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Editor’s Note: The growing interest in alternative fuel sources may be a boon for property owners seeking new ways to generate profits and savings. A landowner might install solar panels on a warehouse roof and operate them to produce free energy, selling any excess electricity to the local electric company. But other money-making arrangements can also be made. For example, a landowner might lease roof space (or a parking lot or adjacent unused empty lot) to a solar power producer who would install its own solar panels, manage their production of energy, and reap any profits therefrom. A third arrangement is a sort of hybrid of the two, called a Power Purchase Agreement (PPA). Under a PPA, the landlord leases roof space to another party, which installs and runs the operation but then sells some of the electricity that is generated back to the landlord, at an agreed-upon rate that is lower than what the local utility company would charge. All of these options may look like win-win situations, but, as the author of the following article explains, care should be taken when a roof is the proposed site of a solar-panel installation, whether managed by a property owner or by a lessee.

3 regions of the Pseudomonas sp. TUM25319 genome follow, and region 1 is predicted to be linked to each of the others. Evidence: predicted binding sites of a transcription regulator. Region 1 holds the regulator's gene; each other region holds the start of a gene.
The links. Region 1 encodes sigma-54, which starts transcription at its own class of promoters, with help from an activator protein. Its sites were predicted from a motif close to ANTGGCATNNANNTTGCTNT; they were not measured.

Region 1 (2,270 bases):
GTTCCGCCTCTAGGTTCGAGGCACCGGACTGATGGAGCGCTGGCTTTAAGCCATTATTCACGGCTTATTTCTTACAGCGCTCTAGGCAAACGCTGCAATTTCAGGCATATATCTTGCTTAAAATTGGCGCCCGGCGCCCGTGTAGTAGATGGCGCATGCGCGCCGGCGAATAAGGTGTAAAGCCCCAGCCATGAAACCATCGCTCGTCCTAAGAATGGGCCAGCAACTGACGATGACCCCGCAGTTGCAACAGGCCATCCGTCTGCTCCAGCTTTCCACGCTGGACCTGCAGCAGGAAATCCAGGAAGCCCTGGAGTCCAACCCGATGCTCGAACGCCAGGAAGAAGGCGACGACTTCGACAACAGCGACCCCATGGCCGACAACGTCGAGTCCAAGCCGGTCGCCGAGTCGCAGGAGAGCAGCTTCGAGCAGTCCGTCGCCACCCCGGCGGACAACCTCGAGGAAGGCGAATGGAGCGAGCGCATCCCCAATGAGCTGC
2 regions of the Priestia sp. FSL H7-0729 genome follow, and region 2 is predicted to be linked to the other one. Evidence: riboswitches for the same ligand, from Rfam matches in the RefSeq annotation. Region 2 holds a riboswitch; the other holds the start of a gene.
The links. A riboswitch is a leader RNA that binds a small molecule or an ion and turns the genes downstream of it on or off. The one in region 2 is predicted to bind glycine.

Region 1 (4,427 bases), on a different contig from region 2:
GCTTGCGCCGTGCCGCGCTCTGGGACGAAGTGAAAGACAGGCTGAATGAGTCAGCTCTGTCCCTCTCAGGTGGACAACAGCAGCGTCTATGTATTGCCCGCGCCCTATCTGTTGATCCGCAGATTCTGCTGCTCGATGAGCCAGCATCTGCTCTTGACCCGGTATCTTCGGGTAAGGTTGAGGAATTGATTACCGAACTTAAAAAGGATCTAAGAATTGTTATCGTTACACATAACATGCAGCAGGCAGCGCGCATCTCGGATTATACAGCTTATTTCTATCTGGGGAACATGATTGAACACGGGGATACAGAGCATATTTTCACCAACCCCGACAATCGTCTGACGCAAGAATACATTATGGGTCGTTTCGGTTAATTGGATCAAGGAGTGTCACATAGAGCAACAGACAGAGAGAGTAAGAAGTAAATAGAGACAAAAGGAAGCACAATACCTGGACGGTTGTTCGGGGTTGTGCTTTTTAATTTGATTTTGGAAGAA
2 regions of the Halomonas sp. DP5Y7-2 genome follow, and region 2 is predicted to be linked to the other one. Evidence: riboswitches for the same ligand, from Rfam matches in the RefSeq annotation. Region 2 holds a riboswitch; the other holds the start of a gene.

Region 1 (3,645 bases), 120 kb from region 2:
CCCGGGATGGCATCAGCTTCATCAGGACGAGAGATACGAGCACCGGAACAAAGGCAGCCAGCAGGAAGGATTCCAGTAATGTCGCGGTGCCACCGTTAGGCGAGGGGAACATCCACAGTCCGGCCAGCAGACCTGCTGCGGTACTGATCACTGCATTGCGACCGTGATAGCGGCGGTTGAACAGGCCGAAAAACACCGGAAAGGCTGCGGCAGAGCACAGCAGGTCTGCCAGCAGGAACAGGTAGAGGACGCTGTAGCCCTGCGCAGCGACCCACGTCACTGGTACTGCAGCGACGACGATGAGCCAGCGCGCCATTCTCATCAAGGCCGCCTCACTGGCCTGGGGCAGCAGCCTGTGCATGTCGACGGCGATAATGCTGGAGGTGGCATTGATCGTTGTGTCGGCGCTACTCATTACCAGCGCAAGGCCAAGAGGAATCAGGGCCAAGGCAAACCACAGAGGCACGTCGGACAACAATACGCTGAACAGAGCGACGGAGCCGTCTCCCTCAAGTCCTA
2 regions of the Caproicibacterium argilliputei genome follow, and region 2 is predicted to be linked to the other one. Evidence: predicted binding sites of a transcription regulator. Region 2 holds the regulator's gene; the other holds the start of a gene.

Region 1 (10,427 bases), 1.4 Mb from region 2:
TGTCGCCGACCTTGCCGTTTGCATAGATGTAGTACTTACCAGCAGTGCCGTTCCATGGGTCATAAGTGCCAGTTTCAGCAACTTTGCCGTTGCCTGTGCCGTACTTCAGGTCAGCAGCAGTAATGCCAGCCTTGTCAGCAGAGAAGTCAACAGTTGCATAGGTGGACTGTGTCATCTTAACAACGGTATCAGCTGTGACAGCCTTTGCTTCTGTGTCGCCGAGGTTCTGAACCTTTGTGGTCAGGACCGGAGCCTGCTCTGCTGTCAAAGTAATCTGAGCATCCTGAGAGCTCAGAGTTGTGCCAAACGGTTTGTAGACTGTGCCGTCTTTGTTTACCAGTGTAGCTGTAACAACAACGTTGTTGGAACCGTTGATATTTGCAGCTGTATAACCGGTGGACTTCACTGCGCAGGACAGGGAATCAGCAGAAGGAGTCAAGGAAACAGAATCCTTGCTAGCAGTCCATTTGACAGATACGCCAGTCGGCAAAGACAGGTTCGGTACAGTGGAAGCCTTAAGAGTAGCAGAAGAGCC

By Elizabeth Kluger Cooper and Zach Boroson
Market forces — such as workplace design, demographics and urbanization, capital flow and technology — are driving the growth of flexible space.
By Terrence M. Dunn
What Tenants and Landlords Should Know
There are differences between assignments of leases and collateral assignments of leases, and each has aspects that parties to these agreements should expect and look out for. Let’s discuss some of these issues.
By John R. Low-Beer
The ‘Dreikausesn’ Paradox, Other Hurdles, and Suggestions for Change
Under current New York law, even the most meritorious legal challenge to property development faces insurmountable barriers once construction starts, because absent the most egregious wrongdoing, the courts will not order demolition of completed buildings, and current law makes it virtually impossible to obtain a preliminary injunction to halt construction.
By Janice Inman
It’s Not the Money Spent, It’s the Level of Conformance